10 February 2010

Book: World on Fire: How Exporting Free Market Democracy Breeds Ethnic Hatred and Global Instability

Amy Chua, "World on Fire: How Exporting Free Market Democracy Breeds Ethnic Hatred and Global Instability" (Doubleday, 2002):


From the publisher's description: "For over a decade now, the reigning consensus has held that the combination of free markets and democracy would transform the third world and sweep away the ethnic hatred and religious zealotry associated with underdevelopment. In this astute, original, and surprising investigation of the true impact of globalization, [...] Amy Chua explains why many developing countries are in fact consumed by ethnic violence after adopting free market democracy. Chua shows how in non-Western countries around the globe, free markets have concentrated starkly disproportionate wealth in the hands of a resented ethnic minority. These 'market-dominant minorities' – Chinese in Southeast Asia, Croatians in the former Yugoslavia, whites in Latin America and South Africa, Indians in East Africa, Lebanese in West Africa, Jews in post-communist Russia – become objects of violent hatred. At the same time, democracy empowers the impoverished majority, unleashing ethnic demagoguery, confiscation, and sometimes genocidal revenge."

Reviews: "Chua blames the West for promoting a version of capitalism and democracy that Westerners have never adopted themselves. Western capitalism wisely implemented redistributive mechanisms to offset potential ethnic hostilities, a practice that has not accompanied the political and economic transitions in the developing world. As a result, Chua explains, we will continue to witness violence and bloodshed within the developing nations struggling to adopt the free markets and democratic policies exported by the West." ("Publishers Weekly")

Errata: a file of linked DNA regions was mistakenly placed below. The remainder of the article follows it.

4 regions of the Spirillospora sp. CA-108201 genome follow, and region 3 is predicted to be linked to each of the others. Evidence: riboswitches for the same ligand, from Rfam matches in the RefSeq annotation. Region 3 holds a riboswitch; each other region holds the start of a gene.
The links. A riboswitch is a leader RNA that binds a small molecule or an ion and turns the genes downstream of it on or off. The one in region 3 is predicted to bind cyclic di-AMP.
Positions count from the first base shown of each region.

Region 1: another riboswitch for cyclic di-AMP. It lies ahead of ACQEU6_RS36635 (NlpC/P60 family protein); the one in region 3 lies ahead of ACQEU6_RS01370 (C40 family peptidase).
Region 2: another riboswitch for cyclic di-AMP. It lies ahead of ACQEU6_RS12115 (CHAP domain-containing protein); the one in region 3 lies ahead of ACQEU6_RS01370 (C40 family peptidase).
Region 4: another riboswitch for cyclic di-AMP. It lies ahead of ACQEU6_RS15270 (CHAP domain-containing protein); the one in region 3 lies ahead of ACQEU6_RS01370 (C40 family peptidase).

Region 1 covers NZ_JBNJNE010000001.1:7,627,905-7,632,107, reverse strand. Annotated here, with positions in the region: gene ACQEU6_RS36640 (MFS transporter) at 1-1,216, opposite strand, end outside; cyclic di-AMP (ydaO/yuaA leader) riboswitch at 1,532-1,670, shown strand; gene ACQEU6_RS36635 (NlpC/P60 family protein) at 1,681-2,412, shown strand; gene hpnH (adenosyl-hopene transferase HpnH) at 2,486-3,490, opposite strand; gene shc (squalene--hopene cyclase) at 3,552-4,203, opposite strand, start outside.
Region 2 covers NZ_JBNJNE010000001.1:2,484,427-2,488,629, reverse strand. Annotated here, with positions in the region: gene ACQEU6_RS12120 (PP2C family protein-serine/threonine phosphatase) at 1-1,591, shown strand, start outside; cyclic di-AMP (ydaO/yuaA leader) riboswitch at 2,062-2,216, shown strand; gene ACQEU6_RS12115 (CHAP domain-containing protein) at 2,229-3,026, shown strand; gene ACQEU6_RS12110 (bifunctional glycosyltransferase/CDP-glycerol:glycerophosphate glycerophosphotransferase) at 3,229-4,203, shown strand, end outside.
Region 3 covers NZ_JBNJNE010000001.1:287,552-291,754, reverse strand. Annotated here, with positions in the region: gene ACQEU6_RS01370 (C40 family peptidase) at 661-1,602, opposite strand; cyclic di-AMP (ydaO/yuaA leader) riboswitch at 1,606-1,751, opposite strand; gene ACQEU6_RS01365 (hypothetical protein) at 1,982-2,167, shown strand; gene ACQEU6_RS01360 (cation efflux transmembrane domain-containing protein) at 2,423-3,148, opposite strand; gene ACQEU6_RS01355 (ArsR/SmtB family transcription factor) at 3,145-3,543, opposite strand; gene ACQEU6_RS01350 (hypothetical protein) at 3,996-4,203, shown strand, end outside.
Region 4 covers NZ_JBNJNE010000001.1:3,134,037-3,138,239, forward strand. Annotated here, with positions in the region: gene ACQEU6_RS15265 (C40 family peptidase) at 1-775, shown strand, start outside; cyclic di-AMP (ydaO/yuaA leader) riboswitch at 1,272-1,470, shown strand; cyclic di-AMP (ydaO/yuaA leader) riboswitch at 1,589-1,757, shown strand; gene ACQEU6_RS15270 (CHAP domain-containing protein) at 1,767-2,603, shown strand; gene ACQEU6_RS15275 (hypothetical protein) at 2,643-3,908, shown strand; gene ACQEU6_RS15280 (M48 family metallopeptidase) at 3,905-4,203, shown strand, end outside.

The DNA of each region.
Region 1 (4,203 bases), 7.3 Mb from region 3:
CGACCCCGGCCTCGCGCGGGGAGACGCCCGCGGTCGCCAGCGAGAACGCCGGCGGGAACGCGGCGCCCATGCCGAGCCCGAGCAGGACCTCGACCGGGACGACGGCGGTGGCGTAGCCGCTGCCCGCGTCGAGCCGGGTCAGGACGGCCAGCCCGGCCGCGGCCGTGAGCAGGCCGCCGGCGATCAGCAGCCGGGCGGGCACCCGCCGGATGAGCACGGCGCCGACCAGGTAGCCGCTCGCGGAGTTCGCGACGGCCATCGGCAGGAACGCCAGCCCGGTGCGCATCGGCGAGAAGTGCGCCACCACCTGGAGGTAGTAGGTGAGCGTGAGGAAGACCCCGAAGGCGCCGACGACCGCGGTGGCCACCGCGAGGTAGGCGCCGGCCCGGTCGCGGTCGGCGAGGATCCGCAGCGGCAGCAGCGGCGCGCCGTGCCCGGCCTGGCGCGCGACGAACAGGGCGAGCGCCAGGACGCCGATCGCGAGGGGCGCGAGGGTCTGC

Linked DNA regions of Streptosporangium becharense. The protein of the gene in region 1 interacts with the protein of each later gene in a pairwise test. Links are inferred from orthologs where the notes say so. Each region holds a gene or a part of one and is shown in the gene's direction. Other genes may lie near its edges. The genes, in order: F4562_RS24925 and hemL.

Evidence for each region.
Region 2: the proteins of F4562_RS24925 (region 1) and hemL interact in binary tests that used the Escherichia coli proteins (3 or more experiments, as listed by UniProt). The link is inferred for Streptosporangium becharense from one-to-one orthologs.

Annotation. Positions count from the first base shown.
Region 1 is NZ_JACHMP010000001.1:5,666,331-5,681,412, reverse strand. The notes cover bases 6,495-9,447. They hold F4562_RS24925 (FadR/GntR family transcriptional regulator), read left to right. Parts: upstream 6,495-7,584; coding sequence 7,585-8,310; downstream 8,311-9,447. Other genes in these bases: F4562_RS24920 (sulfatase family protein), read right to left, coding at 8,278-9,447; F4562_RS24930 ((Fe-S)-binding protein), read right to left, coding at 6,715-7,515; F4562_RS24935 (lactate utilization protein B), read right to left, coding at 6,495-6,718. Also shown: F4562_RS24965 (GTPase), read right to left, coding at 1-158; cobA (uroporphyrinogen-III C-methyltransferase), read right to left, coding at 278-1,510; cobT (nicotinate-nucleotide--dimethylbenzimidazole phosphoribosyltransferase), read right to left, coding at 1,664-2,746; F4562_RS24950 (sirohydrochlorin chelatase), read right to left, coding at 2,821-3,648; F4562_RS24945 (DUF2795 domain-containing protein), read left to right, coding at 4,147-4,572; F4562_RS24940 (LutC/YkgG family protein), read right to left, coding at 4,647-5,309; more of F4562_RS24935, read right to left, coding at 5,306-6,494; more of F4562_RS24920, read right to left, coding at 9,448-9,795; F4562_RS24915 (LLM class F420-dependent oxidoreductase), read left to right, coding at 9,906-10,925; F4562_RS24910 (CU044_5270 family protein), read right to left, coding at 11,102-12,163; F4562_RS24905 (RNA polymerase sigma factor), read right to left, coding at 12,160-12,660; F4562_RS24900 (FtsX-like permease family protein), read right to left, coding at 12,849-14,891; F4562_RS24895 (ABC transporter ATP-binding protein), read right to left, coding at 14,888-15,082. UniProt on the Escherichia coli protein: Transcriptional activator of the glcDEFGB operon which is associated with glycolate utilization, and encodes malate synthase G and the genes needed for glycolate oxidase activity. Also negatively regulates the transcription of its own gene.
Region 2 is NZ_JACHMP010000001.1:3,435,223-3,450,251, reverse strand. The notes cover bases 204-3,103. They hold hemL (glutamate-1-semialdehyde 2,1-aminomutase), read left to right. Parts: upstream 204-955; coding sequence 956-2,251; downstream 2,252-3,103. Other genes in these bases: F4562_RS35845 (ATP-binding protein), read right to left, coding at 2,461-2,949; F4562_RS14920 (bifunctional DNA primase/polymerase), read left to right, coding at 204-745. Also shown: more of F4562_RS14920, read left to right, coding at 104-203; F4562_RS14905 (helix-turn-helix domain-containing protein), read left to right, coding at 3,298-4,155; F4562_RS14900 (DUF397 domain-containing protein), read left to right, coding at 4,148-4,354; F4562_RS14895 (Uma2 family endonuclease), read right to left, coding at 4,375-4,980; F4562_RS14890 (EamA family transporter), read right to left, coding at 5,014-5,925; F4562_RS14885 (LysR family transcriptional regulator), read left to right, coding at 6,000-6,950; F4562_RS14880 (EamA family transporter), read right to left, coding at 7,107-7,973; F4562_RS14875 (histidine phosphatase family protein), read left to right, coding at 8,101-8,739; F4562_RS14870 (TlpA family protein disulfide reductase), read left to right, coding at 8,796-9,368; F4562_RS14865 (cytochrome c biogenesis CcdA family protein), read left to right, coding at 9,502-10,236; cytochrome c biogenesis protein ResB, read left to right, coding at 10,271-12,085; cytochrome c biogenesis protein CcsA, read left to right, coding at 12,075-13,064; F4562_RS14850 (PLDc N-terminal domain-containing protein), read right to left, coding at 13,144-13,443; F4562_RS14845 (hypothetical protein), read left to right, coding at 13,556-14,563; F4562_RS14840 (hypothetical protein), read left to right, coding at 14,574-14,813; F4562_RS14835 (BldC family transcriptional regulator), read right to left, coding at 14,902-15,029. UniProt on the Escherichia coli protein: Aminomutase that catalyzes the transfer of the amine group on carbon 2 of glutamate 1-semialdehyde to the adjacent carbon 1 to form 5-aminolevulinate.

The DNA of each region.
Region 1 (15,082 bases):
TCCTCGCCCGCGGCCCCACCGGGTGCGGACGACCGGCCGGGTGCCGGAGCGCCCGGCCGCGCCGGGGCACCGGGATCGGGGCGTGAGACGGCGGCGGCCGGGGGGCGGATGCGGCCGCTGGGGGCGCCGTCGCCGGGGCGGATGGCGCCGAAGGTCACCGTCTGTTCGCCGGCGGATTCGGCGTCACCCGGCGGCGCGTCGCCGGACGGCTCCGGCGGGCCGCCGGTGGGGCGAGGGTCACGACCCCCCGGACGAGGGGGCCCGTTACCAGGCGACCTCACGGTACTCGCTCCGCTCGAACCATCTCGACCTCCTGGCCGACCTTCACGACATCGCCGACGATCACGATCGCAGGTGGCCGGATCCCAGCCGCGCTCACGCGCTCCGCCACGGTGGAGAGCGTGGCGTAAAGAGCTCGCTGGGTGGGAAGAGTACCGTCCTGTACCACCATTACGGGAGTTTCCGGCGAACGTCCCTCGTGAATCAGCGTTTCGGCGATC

"By way of illustration, Chua offers, imagine that Chinese-Americans, representing about two percent of the US population, controlled the country's largest banks and most of its productive real estate, while the 75 percent of the population considered 'white' owned no land and, worse, 'had experienced no upward mobility as far back as anyone can remember': transfer the scenario abroad, 'and you will have approximated the core social dynamic that characterizes much of the non-Western world.' [...] Democratization in the Middle East, for instance, would likely mean only the rise of nationalist and fundamentalist regimes; corrupt and autocratic though they may be, the region's kings are still more liberal than those who would replace them should the majority rule." ("Kirkus Review")

Amy Chua is the John M. Duff, Jr. Professor of Law at Yale Law School.

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